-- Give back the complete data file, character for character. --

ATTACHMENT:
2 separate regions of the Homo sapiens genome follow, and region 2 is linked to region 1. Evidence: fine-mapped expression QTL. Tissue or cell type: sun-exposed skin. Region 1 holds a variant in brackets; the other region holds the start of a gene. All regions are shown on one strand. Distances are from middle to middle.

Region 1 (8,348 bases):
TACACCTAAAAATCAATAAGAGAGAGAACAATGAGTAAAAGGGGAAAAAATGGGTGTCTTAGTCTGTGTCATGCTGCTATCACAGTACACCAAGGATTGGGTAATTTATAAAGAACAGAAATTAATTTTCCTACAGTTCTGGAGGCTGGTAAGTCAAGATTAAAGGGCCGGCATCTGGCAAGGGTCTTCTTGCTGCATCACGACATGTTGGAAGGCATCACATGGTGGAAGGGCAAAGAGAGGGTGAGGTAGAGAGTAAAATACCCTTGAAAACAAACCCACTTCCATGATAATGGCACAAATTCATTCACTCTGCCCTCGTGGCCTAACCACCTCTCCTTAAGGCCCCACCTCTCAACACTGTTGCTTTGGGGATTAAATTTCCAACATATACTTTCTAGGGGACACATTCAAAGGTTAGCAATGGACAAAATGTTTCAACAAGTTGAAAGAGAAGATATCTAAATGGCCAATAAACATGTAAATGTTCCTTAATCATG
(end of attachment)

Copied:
2 separate regions of the Homo sapiens genome follow, and region 2 is linked to region 1. Evidence: fine-mapped expression QTL. Tissue or cell type: sun-exposed skin. Region 1 holds a variant in brackets; the other region holds the start of a gene. All regions are shown on one strand. Distances are from middle to middle.

Region 1 (8,348 bases):
TACACCTAAAAATCAATAAGAGAGAGAACAATGAGTAAAAGGGGAAAAAATGGGTGTCTTAGTCTGTGTCATGCTGCTATCACAGTACACCAAGGATTGGGTAATTTATAAAGAACAGAAATTAATTTTCCTACAGTTCTGGAGGCTGGTAAGTCAAGATTAAAGGGCCGGCATCTGGCAAGGGTCTTCTTGCTGCATCACGACATGTTGGAAGGCATCACATGGTGGAAGGGCAAAGAGAGGGTGAGGTAGAGAGTAAAATACCCTTGAAAACAAACCCACTTCCATGATAATGGCACAAATTCATTCACTCTGCCCTCGTGGCCTAACCACCTCTCCTTAAGGCCCCACCTCTCAACACTGTTGCTTTGGGGATTAAATTTCCAACATATACTTTCTAGGGGACACATTCAAAGGTTAGCAATGGACAAAATGTTTCAACAAGTTGAAAGAGAAGATATCTAAATGGCCAATAAACATGTAAATGTTCCTTAATCATG